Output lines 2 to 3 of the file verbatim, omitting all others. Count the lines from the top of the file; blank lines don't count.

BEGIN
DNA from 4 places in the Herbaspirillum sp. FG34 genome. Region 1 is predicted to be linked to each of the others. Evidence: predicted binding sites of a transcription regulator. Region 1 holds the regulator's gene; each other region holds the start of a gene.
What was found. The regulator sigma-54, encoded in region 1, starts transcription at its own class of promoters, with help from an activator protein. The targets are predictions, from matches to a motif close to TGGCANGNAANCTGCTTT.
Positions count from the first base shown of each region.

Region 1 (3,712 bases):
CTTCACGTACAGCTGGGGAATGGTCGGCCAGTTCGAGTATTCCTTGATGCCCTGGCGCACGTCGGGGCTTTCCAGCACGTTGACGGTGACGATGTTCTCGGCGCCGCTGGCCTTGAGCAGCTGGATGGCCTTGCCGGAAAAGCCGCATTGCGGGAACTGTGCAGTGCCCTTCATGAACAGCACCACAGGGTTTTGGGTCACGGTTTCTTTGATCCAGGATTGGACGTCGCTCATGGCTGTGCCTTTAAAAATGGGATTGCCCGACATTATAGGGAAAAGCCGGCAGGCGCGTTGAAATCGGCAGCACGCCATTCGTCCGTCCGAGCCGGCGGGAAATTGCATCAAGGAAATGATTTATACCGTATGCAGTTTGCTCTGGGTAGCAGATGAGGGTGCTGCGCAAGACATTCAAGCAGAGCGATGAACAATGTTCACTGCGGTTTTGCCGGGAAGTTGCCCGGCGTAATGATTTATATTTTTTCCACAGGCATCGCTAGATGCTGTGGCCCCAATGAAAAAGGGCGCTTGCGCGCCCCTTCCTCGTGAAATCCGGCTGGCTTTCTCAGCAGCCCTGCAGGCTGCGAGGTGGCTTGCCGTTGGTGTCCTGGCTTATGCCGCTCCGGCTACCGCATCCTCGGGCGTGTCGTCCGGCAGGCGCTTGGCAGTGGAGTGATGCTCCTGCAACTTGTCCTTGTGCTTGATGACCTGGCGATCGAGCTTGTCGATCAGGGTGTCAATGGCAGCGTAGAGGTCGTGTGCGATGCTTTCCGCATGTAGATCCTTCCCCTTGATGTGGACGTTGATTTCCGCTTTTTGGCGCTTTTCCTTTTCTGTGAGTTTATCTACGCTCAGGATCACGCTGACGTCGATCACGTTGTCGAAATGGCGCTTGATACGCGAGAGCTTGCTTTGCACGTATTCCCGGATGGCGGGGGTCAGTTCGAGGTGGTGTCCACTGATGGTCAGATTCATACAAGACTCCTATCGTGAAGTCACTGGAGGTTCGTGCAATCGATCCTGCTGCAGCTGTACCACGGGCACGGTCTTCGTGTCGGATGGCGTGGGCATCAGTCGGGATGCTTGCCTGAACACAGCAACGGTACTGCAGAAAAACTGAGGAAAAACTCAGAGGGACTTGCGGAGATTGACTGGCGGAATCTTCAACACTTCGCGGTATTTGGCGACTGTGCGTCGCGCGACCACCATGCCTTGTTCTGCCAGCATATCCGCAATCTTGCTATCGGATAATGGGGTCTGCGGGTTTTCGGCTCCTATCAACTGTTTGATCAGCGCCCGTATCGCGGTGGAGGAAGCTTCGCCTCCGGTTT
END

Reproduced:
What was found. The regulator sigma-54, encoded in region 1, starts transcription at its own class of promoters, with help from an activator protein. The targets are predictions, from matches to a motif close to TGGCANGNAANCTGCTTT.
Positions count from the first base shown of each region.